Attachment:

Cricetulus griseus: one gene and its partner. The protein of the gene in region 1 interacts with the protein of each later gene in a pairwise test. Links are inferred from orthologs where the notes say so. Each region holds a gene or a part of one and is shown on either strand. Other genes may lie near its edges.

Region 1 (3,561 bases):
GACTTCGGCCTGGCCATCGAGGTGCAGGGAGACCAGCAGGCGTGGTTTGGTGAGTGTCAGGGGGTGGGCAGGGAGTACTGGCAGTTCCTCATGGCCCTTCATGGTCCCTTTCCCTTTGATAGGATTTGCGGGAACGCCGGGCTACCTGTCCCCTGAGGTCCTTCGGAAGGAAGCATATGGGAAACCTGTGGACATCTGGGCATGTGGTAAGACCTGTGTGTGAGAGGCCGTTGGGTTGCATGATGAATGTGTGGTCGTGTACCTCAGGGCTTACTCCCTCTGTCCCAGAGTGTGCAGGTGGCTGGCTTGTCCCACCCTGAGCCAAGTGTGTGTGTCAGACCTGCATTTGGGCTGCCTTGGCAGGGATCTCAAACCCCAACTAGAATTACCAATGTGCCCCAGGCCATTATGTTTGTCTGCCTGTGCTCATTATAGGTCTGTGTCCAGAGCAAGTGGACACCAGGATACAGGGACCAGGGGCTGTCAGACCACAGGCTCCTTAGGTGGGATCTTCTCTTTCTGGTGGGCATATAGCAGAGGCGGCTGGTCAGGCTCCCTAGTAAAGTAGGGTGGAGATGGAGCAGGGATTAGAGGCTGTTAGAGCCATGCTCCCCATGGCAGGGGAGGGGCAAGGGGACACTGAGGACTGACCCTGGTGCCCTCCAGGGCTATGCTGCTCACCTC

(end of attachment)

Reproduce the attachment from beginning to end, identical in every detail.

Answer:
Cricetulus griseus: one gene and its partner. The protein of the gene in region 1 interacts with the protein of each later gene in a pairwise test. Links are inferred from orthologs where the notes say so. Each region holds a gene or a part of one and is shown on either strand. Other genes may lie near its edges.

Region 1 (3,561 bases):
GACTTCGGCCTGGCCATCGAGGTGCAGGGAGACCAGCAGGCGTGGTTTGGTGAGTGTCAGGGGGTGGGCAGGGAGTACTGGCAGTTCCTCATGGCCCTTCATGGTCCCTTTCCCTTTGATAGGATTTGCGGGAACGCCGGGCTACCTGTCCCCTGAGGTCCTTCGGAAGGAAGCATATGGGAAACCTGTGGACATCTGGGCATGTGGTAAGACCTGTGTGTGAGAGGCCGTTGGGTTGCATGATGAATGTGTGGTCGTGTACCTCAGGGCTTACTCCCTCTGTCCCAGAGTGTGCAGGTGGCTGGCTTGTCCCACCCTGAGCCAAGTGTGTGTGTCAGACCTGCATTTGGGCTGCCTTGGCAGGGATCTCAAACCCCAACTAGAATTACCAATGTGCCCCAGGCCATTATGTTTGTCTGCCTGTGCTCATTATAGGTCTGTGTCCAGAGCAAGTGGACACCAGGATACAGGGACCAGGGGCTGTCAGACCACAGGCTCCTTAGGTGGGATCTTCTCTTTCTGGTGGGCATATAGCAGAGGCGGCTGGTCAGGCTCCCTAGTAAAGTAGGGTGGAGATGGAGCAGGGATTAGAGGCTGTTAGAGCCATGCTCCCCATGGCAGGGGAGGGGCAAGGGGACACTGAGGACTGACCCTGGTGCCCTCCAGGGCTATGCTGCTCACCTC